WHAT IS THE PAN-AFRICAN WEEKEND?
July 18-21, 2019
Held in New York City, the Pan-African Weekend is a prestigious annual event that celebrates, connects, and empowers the black diaspora community through networking, dialogue, culture, and much more. The action-packed fest features four major events: the Pan-African Women Forum; the IAAPA Networking Mixer and Business Expo; the F.A.C.E. List Awards gala; and the Closing Jazz Brunch.
While the ESSENCE FESTIVAL is raking in the dollars in the world’s largest incarceration capital, we have to wonder why the Pan-African Festival is not getting the press it so richly deserves.
Black Americans are largely the biggest contributors to the American economy with the least return on that investment. In a nation made exorbitantly rich on our backs and with our resources and no credit given for the sacrifices of our ancestors and the sacrifices we continue to make to this day, we are long overdue to claim the narrative and take the reigns of the truth of our own lives.
From slavery to meritorious manumission to over-taxed with a Black tax and underpaid all the way to the feeder veins in the Black community that make us known the world over as “liquid money,” add to that all of the American holidays in which we spend extra money over and above what is already being leeched out in mortgages, utility bills, and for food, shoes and clothing and it’s no less than amazing that we have anything left to spend.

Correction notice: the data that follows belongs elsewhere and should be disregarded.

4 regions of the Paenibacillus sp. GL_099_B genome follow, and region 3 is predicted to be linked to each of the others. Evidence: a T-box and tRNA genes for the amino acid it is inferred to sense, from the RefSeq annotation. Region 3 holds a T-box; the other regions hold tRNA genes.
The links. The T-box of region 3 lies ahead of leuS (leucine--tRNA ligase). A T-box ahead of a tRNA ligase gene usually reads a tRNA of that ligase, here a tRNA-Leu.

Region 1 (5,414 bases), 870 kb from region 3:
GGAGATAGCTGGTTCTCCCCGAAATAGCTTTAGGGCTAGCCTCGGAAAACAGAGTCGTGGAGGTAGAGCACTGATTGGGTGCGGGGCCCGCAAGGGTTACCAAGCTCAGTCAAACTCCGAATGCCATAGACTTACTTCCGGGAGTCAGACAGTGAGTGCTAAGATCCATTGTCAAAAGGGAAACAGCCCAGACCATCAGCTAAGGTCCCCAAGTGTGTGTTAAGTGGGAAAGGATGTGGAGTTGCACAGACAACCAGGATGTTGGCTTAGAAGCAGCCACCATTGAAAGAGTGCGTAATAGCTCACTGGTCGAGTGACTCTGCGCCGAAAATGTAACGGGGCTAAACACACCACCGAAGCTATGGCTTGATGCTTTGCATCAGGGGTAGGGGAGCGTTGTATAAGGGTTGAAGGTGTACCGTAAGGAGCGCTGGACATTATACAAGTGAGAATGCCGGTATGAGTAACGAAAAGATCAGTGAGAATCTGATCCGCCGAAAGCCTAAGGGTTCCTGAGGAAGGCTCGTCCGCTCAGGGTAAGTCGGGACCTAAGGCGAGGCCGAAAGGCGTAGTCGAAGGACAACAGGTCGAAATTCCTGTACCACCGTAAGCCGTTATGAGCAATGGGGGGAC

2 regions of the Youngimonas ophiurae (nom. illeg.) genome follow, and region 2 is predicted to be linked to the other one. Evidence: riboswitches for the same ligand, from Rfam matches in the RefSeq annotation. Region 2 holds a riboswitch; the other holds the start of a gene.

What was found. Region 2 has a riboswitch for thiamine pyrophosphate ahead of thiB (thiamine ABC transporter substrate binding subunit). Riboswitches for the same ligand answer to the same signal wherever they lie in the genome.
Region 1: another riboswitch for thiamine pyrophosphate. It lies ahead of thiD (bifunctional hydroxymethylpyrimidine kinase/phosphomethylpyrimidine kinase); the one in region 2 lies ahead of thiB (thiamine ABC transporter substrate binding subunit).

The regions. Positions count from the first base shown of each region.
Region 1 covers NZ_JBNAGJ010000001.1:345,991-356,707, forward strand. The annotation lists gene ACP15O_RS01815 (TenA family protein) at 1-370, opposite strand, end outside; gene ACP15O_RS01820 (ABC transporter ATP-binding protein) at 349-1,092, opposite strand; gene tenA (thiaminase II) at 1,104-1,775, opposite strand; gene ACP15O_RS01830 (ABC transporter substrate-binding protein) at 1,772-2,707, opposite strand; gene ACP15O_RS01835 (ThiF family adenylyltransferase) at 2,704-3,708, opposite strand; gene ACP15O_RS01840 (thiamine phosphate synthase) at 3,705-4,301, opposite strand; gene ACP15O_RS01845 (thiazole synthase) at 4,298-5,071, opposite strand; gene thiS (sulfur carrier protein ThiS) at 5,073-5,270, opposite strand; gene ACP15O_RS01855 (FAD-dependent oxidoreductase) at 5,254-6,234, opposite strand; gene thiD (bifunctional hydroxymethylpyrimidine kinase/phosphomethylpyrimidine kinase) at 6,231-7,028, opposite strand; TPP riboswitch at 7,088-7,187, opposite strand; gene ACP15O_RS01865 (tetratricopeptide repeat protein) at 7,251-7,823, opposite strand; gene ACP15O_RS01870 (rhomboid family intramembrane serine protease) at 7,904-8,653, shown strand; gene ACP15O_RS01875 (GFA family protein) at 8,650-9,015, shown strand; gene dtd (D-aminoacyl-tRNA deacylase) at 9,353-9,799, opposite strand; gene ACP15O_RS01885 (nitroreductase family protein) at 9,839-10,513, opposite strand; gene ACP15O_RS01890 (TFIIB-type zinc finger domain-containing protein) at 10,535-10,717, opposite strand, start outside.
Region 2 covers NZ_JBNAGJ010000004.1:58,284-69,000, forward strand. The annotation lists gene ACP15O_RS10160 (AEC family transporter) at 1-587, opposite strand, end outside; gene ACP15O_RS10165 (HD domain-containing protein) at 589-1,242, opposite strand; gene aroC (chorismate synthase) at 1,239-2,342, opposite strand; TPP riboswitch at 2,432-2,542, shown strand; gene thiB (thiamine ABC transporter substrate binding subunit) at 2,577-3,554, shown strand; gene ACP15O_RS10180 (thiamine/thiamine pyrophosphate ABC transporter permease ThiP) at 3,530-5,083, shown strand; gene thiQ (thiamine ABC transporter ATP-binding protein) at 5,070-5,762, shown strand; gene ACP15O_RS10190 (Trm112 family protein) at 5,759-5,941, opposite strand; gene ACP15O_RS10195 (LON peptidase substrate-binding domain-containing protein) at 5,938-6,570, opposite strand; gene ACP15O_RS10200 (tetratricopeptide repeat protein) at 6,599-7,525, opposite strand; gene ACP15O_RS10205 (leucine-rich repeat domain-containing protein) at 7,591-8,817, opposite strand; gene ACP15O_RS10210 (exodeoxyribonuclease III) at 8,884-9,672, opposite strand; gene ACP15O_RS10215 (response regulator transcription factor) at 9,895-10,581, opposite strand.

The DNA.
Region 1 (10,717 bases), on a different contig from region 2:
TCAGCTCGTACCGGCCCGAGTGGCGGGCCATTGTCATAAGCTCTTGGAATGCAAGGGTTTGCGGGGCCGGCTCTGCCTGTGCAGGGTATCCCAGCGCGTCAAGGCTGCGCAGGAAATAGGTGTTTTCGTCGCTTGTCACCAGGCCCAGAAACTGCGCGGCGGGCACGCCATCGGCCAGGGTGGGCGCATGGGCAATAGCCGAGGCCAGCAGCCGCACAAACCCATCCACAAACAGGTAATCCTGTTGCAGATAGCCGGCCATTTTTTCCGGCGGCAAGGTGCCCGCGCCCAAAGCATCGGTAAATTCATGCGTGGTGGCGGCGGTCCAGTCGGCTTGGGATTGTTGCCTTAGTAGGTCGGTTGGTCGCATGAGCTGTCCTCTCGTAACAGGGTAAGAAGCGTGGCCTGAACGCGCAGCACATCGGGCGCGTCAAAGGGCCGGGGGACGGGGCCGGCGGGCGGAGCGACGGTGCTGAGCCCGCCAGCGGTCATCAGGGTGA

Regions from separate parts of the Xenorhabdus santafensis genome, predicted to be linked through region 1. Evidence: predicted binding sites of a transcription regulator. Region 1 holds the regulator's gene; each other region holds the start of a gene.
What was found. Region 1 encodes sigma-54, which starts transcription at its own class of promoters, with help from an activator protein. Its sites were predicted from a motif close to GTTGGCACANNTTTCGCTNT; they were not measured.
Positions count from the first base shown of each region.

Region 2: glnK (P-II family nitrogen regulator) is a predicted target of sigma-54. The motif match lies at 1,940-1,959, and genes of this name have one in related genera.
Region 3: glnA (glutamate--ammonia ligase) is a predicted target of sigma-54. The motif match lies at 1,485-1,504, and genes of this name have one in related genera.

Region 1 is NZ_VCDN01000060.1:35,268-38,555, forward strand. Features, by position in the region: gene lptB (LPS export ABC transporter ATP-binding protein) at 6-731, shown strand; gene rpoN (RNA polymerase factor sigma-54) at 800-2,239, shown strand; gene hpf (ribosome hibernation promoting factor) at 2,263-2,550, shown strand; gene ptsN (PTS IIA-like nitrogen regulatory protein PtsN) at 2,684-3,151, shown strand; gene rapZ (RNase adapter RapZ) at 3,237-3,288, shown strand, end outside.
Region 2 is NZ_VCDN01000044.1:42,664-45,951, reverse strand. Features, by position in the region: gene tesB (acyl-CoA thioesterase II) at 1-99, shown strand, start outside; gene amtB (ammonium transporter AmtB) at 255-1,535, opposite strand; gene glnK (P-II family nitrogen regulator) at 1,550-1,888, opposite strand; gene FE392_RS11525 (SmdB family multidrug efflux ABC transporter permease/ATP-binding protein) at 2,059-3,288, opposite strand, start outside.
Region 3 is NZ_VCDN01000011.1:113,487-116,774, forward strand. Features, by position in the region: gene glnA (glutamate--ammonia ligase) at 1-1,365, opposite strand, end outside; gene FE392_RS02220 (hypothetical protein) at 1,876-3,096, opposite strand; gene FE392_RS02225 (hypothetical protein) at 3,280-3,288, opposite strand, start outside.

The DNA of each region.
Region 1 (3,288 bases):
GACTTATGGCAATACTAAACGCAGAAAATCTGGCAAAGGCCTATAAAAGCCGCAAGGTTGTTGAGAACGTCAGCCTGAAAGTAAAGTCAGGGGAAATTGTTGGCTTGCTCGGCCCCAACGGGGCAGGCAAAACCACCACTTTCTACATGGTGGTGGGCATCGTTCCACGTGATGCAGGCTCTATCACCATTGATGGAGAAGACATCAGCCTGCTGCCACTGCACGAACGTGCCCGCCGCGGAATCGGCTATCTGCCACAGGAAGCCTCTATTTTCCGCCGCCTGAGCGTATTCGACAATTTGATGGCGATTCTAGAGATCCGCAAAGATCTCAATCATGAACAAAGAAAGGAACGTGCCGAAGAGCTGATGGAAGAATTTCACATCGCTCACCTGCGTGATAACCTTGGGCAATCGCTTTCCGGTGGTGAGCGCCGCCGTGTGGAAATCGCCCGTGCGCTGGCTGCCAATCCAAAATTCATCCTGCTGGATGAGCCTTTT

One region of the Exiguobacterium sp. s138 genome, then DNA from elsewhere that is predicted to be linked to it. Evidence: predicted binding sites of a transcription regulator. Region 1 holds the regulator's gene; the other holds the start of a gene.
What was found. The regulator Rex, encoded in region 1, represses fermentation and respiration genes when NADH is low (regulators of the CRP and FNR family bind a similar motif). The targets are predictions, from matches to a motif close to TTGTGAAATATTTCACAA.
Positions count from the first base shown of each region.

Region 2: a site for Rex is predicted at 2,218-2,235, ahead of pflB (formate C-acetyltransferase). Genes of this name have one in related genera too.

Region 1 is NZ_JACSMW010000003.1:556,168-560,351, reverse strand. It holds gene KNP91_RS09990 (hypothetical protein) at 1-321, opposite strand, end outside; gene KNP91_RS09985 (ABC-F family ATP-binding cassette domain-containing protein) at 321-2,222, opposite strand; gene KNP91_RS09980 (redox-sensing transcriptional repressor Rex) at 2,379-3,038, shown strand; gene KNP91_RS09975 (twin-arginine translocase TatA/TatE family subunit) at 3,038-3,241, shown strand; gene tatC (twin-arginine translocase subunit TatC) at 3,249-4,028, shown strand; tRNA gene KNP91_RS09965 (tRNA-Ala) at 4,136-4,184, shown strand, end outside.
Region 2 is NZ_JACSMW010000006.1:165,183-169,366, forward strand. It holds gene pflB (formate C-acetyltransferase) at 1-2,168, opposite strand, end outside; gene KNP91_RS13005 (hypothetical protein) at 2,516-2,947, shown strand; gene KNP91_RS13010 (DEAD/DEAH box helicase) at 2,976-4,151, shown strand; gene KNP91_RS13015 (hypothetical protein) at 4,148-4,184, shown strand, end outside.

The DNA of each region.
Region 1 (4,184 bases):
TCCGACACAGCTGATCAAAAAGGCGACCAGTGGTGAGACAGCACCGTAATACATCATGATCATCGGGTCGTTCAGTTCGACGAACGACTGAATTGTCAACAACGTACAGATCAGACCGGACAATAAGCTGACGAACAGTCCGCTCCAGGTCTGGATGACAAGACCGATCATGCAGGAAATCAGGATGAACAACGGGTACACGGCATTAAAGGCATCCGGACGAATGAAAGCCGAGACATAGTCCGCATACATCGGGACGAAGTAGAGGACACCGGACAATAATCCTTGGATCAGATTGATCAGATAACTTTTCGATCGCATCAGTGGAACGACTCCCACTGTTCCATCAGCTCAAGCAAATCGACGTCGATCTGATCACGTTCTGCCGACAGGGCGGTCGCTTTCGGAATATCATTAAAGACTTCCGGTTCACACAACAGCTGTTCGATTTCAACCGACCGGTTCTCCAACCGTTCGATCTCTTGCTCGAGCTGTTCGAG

The Essence Festival, with it’s lineup of bling and floss with everything from “Nas” to “Nasty C,” oozing with sex and sexuality, promises a glittering entourage of so many celebrity names that one would need a dustpan and wide garage broom to sweep them all up.
The Pan-African Weekend in New York City is more business and entrepreneurial-focused.
It boasts a superbly talented extraordinary wealth of speakers and honorees who may not dance, tap, sing, or tell jokes as much, but is chock-full of sophisticated and adept Black Americans who work in the fields of business strategy, finance, energy, celebrities who are rebuilding ravaged territories where mainstream Blacks live, work and play; management, operations, biomedical and chemistry, public policy, infrastructure, civil engineering, enterprises, technology, genetics, statistics, geometry and algorithms.
Though there is no attempt here to compare the two festivals just for competition’s sake, it stands to reason that Black Americans can afford to be more business, technology, and entrepreneurship-oriented and less celebrity-headed and party-minded.
PUBLIC NOTE: The opinions expressed in this article are the author's own and do not reflect the view of the Urban Intellectuals, affiliates or partners.